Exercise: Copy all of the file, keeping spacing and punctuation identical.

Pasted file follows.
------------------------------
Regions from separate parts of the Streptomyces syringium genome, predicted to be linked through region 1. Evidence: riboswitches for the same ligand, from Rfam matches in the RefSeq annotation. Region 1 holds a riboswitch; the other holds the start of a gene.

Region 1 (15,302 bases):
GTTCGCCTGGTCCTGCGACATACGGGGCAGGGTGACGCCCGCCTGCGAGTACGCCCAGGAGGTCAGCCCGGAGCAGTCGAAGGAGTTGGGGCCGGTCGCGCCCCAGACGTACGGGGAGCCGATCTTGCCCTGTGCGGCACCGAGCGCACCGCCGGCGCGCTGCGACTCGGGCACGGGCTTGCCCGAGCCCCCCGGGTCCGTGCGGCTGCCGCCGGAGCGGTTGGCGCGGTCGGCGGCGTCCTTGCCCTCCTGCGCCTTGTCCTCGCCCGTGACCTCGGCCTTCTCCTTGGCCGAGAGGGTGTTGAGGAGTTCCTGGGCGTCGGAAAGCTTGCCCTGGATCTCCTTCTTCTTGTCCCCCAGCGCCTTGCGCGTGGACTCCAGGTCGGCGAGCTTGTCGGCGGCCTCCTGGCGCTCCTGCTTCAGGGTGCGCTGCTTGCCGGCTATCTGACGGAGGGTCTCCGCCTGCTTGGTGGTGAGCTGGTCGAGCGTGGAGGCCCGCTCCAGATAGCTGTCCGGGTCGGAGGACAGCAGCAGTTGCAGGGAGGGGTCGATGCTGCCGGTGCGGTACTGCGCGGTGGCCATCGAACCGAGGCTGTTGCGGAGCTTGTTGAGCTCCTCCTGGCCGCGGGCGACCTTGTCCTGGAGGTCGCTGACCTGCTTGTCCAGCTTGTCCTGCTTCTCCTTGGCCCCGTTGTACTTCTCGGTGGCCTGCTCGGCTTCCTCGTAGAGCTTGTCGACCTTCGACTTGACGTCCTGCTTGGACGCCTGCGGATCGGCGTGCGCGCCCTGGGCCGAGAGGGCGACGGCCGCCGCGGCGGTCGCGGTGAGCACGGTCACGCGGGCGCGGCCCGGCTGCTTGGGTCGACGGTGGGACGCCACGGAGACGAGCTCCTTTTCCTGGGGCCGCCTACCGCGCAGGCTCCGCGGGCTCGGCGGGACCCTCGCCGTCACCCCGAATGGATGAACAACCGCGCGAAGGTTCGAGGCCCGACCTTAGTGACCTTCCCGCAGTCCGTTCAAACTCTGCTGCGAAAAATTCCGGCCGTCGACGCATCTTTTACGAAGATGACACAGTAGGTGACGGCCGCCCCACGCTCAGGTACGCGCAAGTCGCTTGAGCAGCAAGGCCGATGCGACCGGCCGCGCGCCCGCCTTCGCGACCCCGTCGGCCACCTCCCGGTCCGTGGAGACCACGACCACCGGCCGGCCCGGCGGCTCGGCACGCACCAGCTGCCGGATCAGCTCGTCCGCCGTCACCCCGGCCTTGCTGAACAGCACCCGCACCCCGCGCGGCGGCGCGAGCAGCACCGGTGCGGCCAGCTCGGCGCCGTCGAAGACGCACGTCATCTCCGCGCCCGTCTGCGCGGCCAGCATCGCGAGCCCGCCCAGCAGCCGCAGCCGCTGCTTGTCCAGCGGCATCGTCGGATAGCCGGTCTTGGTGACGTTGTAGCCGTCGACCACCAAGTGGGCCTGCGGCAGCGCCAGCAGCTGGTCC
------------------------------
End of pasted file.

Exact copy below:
Regions from separate parts of the Streptomyces syringium genome, predicted to be linked through region 1. Evidence: riboswitches for the same ligand, from Rfam matches in the RefSeq annotation. Region 1 holds a riboswitch; the other holds the start of a gene.

Region 1 (15,302 bases):
GTTCGCCTGGTCCTGCGACATACGGGGCAGGGTGACGCCCGCCTGCGAGTACGCCCAGGAGGTCAGCCCGGAGCAGTCGAAGGAGTTGGGGCCGGTCGCGCCCCAGACGTACGGGGAGCCGATCTTGCCCTGTGCGGCACCGAGCGCACCGCCGGCGCGCTGCGACTCGGGCACGGGCTTGCCCGAGCCCCCCGGGTCCGTGCGGCTGCCGCCGGAGCGGTTGGCGCGGTCGGCGGCGTCCTTGCCCTCCTGCGCCTTGTCCTCGCCCGTGACCTCGGCCTTCTCCTTGGCCGAGAGGGTGTTGAGGAGTTCCTGGGCGTCGGAAAGCTTGCCCTGGATCTCCTTCTTCTTGTCCCCCAGCGCCTTGCGCGTGGACTCCAGGTCGGCGAGCTTGTCGGCGGCCTCCTGGCGCTCCTGCTTCAGGGTGCGCTGCTTGCCGGCTATCTGACGGAGGGTCTCCGCCTGCTTGGTGGTGAGCTGGTCGAGCGTGGAGGCCCGCTCCAGATAGCTGTCCGGGTCGGAGGACAGCAGCAGTTGCAGGGAGGGGTCGATGCTGCCGGTGCGGTACTGCGCGGTGGCCATCGAACCGAGGCTGTTGCGGAGCTTGTTGAGCTCCTCCTGGCCGCGGGCGACCTTGTCCTGGAGGTCGCTGACCTGCTTGTCCAGCTTGTCCTGCTTCTCCTTGGCCCCGTTGTACTTCTCGGTGGCCTGCTCGGCTTCCTCGTAGAGCTTGTCGACCTTCGACTTGACGTCCTGCTTGGACGCCTGCGGATCGGCGTGCGCGCCCTGGGCCGAGAGGGCGACGGCCGCCGCGGCGGTCGCGGTGAGCACGGTCACGCGGGCGCGGCCCGGCTGCTTGGGTCGACGGTGGGACGCCACGGAGACGAGCTCCTTTTCCTGGGGCCGCCTACCGCGCAGGCTCCGCGGGCTCGGCGGGACCCTCGCCGTCACCCCGAATGGATGAACAACCGCGCGAAGGTTCGAGGCCCGACCTTAGTGACCTTCCCGCAGTCCGTTCAAACTCTGCTGCGAAAAATTCCGGCCGTCGACGCATCTTTTACGAAGATGACACAGTAGGTGACGGCCGCCCCACGCTCAGGTACGCGCAAGTCGCTTGAGCAGCAAGGCCGATGCGACCGGCCGCGCGCCCGCCTTCGCGACCCCGTCGGCCACCTCCCGGTCCGTGGAGACCACGACCACCGGCCGGCCCGGCGGCTCGGCACGCACCAGCTGCCGGATCAGCTCGTCCGCCGTCACCCCGGCCTTGCTGAACAGCACCCGCACCCCGCGCGGCGGCGCGAGCAGCACCGGTGCGGCCAGCTCGGCGCCGTCGAAGACGCACGTCATCTCCGCGCCCGTCTGCGCGGCCAGCATCGCGAGCCCGCCCAGCAGCCGCAGCCGCTGCTTGTCCAGCGGCATCGTCGGATAGCCGGTCTTGGTGACGTTGTAGCCGTCGACCACCAAGTGGGCCTGCGGCAGCGCCAGCAGCTGGTCC